Best Practices from Kurt Salmon
Many retailers are striving to better respond to changes in consumer demand, and it’s easy to see why: They’re pressed to reduce inventories and cut supply chain costs at the same time that the shopping patterns of American consumers have become virtually impossible to predict.
Making matters even more complicated, consumers now have unprecedented access to an infinite number of products and a virtually limitless number of places at which to buy them. They expect to be able to buy exactly what they want exactly when they want it, and if one retailer can’t make that happen, another one (or a dozen others) can.
That’s where a demand-responsive value chain comes in. By shortening cycle times and increasing collaboration across the value chain, retailers can ensure they have the right product, in the right place, at the right time.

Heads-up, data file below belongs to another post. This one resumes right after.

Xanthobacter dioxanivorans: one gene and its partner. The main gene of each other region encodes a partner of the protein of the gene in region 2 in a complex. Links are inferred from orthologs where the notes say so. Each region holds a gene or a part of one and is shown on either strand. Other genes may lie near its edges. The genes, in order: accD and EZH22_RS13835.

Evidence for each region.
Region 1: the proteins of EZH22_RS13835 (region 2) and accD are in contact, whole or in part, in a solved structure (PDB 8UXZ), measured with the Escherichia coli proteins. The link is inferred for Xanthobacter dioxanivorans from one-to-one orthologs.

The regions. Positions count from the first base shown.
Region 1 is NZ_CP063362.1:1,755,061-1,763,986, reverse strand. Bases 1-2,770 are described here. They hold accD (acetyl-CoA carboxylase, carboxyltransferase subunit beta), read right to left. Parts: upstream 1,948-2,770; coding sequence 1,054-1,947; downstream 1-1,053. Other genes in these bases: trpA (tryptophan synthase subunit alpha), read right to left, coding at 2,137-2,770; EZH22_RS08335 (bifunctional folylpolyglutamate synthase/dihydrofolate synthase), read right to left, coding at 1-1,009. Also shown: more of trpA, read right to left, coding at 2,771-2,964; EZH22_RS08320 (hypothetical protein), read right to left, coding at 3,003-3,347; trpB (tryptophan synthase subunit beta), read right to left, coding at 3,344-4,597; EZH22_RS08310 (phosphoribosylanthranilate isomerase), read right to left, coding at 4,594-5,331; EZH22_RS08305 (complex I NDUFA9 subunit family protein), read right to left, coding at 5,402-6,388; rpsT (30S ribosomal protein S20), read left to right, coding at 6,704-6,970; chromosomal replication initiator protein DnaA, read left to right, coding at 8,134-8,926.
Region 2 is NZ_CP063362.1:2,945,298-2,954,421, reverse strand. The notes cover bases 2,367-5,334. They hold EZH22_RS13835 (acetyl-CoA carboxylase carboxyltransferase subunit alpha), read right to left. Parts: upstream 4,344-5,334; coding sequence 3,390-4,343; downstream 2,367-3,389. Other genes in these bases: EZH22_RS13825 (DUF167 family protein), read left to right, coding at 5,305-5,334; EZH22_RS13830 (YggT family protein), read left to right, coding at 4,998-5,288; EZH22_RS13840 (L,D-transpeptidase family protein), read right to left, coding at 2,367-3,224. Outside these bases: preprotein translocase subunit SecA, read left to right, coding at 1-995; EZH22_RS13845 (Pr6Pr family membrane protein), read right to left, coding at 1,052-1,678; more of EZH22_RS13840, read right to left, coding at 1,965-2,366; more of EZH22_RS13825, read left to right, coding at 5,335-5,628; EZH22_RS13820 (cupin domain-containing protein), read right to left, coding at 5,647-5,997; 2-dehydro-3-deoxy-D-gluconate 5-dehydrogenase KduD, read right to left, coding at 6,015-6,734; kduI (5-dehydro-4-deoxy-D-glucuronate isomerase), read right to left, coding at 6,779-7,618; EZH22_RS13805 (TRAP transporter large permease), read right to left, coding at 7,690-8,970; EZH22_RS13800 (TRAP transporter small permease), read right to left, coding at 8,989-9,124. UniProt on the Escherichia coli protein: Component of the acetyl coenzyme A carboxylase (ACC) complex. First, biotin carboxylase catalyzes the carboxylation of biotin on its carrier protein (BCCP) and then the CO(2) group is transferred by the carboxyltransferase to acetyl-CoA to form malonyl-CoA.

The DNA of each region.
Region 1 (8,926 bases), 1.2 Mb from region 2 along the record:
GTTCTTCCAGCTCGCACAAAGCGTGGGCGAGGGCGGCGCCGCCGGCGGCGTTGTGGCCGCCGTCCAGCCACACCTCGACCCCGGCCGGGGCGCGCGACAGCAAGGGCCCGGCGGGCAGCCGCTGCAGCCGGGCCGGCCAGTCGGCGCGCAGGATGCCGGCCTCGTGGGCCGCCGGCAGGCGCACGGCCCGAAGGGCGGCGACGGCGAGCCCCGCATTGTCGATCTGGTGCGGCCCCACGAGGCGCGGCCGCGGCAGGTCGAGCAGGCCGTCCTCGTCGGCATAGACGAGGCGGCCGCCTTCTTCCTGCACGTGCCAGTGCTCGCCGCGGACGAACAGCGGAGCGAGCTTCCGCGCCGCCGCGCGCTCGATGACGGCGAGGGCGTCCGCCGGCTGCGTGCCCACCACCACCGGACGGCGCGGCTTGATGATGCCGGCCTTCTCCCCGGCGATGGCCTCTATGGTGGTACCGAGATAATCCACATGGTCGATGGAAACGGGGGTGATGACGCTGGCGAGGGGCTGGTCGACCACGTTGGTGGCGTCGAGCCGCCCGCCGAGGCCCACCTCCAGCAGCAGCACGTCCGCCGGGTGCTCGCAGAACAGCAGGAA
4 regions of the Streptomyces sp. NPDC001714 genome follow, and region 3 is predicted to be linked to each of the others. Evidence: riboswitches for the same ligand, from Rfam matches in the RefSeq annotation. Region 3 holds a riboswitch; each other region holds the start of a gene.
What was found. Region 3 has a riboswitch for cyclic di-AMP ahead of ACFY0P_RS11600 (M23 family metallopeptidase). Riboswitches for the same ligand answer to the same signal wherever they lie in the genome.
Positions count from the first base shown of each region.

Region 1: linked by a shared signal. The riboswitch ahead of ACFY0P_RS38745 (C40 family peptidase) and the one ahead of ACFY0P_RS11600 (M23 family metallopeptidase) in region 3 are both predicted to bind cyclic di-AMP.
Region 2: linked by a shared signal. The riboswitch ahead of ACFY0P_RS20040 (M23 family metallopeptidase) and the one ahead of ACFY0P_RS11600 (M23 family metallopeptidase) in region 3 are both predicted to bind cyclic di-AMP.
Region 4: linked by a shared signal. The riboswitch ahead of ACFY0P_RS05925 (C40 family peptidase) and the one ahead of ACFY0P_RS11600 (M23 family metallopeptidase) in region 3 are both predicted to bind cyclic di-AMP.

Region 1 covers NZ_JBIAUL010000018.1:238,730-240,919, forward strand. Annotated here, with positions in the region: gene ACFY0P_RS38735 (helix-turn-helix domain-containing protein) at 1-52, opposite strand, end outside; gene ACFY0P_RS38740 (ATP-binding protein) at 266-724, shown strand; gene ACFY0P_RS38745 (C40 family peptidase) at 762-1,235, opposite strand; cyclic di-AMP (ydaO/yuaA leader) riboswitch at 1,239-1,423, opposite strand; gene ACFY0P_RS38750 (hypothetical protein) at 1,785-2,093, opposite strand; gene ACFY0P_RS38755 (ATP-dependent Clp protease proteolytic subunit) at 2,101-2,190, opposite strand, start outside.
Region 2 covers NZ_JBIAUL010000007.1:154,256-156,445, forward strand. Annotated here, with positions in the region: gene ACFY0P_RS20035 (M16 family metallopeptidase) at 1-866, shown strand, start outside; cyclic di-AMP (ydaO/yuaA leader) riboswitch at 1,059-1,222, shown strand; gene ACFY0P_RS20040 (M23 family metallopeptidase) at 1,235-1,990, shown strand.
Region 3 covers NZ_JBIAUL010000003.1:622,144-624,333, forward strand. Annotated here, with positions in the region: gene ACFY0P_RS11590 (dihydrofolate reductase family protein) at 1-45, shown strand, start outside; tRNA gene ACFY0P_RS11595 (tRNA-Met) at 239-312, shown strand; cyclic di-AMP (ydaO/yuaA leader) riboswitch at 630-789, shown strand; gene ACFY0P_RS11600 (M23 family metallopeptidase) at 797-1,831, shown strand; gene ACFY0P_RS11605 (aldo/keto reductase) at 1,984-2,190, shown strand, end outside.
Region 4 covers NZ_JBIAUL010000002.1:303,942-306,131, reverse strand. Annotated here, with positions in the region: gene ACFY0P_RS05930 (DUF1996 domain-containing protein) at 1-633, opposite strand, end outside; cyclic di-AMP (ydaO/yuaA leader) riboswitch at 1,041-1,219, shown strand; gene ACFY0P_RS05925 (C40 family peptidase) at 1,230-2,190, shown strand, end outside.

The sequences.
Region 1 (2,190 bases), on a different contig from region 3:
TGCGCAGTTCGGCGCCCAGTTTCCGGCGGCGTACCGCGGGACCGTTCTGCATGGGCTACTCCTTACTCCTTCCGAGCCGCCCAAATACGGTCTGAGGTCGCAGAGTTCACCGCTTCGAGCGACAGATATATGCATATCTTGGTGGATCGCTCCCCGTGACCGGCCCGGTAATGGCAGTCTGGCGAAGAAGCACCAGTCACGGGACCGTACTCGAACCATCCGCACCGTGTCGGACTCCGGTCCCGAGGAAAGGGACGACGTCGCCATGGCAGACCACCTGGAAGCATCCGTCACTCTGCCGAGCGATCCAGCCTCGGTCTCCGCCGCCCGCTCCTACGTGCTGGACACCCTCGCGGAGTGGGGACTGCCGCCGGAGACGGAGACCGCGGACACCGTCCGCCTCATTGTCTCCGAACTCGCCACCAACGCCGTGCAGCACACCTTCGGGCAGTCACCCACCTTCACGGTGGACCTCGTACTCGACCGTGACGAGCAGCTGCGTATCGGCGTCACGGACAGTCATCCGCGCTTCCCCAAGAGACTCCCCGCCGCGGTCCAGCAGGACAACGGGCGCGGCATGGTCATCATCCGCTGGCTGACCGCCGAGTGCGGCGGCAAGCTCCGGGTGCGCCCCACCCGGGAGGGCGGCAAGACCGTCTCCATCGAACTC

1. Shortening Cycle Times
Many retailers are beginning to move production closer to home (leveraging data to inform smarter decisions on the best manufacturing locations) as a way to shorten cycle times. Shorter cycle times can improve responsiveness to demand and increase inventory effectiveness.
The global product margin metric measures the cost from each point of manufacture to each point of distribution and the unique retail price from that point of distribution. Keeping this number in mind allows retailers and wholesalers to optimize total margin by choosing the best manufacturing locations based on discrete costs from multiple points of supply to multiple points of distribution and the retail price at each point.
But after a retailer’s sourcing decisions have been made, there are still several steps that can further decrease cycle times. [Read more...]